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Review of my book reviews.
I average over 100 book read a year for the last few years, since I made a requirement to do a book review every time I read a book I’ve actually been able to keep track through my Goodreads count. I passed the magic 100 books in November 2017, which is when I am writing this post in preparation for tax season during my NaNoWritMo craziness.
I’m going to be way less than previous years (182 in 2015 and 128 in 2016). Each year I get a little less because I (1) don’t count books I edit and (2) don’t count books I slush read. As my editing and slush reading increases, the pleasure reading decreases.
With the magic 100 book level, I thought I would see if I raved or depraved too much. As an editor and author myself, I sometimes feel like I need to take it easy on other writers at which point I pull myself up by the shorts and remind me I am writing the book reviews to become a better editor and writer. If I don’t be honest about what I read, I can’t learn from it.
The review levels between Goodreads and Amazon allow me to give higher marks on Amazon reviews.
one star Goodreads “I did not like” / Amazon “I hate”
two star Goodreads “It was ok” / Amazon “I did not like”
three star Goodreads “I liked” / Amazon “It’s okay”
four star Goodreads “I really liked”/Amazon “I liked”
Five star Goodreads “It was amazing”/Amazon “I loved”
If you notice, a four on Amazon is equal to a three on Goodreads. So if someone gets a four star on Goodreads, I usually give them a five on Amazon because of the difference in the grading scale. This helps soothe my writer’s heart, supporting friends and co-workers. The write-up portion of the review is cut and pasted between the two review sites, therefore same review shows up on both, just star level are different. Oh, and Goodreads allows spoilers to be hid but Amazon does not – I sometimes need to work around that.
The Goodread scale for me is as follows:
One Star – Total fail, should not exist. Hated it, usually unable to finish. (One or more of these reasons.)
Two Star – Serious structural problems to the story. A “trunk” story where the author is learning how to write, but should have never been published in its present form. Did not like book. Able to finish reading the book, but frequently thought about quitting.
(Stars One and Two often inspire Editing Rants and Writing Exercises.)
Three Star – Readable. Some flaws. Bland. Nothing stands out. Liked book.
Four Star – Good book. Solid. Really liked it.
Five Star – Loved story – which I have discovered means incredible worldbuilding is involved.
(Stars Four and Five often end up in Author Spotlights and Book Review posts the following year.)
How did my 2017 reading split up?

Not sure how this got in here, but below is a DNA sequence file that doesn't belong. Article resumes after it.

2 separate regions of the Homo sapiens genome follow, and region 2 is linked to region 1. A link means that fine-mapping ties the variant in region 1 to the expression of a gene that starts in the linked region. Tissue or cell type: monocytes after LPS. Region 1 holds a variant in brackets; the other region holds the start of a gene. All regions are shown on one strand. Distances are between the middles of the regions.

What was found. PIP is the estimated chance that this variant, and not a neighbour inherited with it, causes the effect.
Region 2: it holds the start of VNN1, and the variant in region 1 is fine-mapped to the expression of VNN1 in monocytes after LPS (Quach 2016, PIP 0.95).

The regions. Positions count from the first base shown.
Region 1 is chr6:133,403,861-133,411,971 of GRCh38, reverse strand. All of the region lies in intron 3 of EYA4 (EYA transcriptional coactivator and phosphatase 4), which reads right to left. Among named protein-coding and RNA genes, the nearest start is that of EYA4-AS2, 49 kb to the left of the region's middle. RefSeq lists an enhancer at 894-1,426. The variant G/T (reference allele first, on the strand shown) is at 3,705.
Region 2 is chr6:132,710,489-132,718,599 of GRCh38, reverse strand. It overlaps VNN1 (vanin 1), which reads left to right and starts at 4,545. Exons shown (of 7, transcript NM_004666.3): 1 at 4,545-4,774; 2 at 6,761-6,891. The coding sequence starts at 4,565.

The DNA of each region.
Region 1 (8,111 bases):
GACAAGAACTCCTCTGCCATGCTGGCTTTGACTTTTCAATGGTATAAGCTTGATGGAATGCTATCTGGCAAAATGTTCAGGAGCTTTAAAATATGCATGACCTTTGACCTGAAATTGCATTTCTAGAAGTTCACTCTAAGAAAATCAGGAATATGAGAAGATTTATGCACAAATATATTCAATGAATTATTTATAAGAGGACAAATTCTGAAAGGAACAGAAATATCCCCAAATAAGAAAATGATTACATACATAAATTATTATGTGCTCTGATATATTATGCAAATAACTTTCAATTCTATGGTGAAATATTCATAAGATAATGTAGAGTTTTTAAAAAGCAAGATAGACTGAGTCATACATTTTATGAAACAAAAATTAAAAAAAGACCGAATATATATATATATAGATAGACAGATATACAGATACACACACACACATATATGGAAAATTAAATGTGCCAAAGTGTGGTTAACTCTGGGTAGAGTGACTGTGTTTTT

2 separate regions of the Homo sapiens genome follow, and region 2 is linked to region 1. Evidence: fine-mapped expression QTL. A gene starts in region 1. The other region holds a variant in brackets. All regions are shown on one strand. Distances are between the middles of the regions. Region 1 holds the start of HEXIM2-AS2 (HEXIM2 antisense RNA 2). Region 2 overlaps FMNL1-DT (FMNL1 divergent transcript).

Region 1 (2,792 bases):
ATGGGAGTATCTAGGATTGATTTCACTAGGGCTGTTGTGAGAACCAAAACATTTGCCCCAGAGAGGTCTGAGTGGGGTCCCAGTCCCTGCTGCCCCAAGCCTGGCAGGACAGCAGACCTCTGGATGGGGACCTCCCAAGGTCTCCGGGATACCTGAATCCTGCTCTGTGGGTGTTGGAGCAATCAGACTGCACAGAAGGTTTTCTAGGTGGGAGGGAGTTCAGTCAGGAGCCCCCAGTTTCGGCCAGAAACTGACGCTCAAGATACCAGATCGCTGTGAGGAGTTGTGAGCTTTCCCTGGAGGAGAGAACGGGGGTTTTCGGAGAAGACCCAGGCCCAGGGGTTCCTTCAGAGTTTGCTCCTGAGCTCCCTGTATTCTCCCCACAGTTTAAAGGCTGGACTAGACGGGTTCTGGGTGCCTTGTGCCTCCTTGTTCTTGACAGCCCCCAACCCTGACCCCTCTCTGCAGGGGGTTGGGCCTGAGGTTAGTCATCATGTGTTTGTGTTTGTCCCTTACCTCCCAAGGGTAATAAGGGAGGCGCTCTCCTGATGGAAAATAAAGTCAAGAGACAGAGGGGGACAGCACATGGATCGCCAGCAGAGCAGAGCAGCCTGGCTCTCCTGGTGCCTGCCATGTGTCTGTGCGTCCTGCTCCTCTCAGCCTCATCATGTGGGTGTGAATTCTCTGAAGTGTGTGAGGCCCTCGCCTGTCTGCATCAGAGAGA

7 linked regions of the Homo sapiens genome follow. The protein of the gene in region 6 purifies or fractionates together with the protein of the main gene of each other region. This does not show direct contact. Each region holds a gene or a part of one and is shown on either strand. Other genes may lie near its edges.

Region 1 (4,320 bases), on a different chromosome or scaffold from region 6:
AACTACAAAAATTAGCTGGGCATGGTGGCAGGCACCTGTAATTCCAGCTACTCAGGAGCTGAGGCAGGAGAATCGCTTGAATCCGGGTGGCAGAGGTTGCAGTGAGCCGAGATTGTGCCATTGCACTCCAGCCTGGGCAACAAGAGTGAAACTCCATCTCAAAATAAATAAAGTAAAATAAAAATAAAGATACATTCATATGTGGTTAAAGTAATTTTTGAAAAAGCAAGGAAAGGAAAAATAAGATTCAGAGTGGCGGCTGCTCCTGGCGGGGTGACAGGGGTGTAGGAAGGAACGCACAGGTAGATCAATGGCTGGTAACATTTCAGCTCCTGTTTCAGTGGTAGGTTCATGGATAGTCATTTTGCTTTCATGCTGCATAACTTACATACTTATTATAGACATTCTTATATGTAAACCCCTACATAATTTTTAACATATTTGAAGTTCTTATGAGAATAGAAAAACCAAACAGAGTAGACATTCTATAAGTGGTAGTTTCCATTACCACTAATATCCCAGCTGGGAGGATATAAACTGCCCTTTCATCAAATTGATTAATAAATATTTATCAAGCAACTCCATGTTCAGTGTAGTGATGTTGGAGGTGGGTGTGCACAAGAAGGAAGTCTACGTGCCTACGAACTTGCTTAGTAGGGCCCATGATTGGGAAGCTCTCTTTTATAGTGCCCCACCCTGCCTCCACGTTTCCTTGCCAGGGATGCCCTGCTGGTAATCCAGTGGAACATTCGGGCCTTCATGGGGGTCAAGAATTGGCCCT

Five Star – 11
Four Star – 42
Three Star – 28
Two Star – 12
One Star – 7
The disbursement may seem top-heavy, but remember many of these books are edited by publishing companies and many self-published people use editors as well which will reduce the pure clunkers. People want to publish books to make money, therefore most books overall will be better than mediocre.
I think the split between stars is a good disbursement. I’m not afraid to call a spade a spade.
WRITING EXERCISE: Go to your recently finished reading pile and pull out three books. Write a review for each of them figuring out what you liked about them and what you didn’t and post them to an appropriate review site. Of the three books, which book stood out the most and for what particular reason. What book received the lowest score and why? Looking at your present work-in-progress, can you apply any of the lessons you learned from these review-critiques to your own story?
The Collapsing Empire by John Scalzi (published by Tor) – 5 Stars – Why I loved it the most: Worldbuilding. New thing learned: working with a multiple person POV allows unlikable as well as likable main characters, adding interest to the story.
Villains Rule by M.K. Gibson (published by Amber Cove Publishing) – 2 Stars – This humorous satire is exactly what I expect from humorous satire. Unfortunately going for the easy joke can be very misogynistic (The Pop Culture Detective Agency covers this well in “The Adorkable Misogyny of the Big Bang Theory”.) New thing learned: This story is very Meta about breaking down the Fantasy tropes and helped me be aware of a few.
Taking the thing I learned: I write likable characters. Maybe I should try for some unlikable ones. All three of these books have at least one of the point of view characters be a unrepentant villain. Something to think about.
If you would like to see all my book reviews on Goodreads, you can follow the book review links above and follow me there.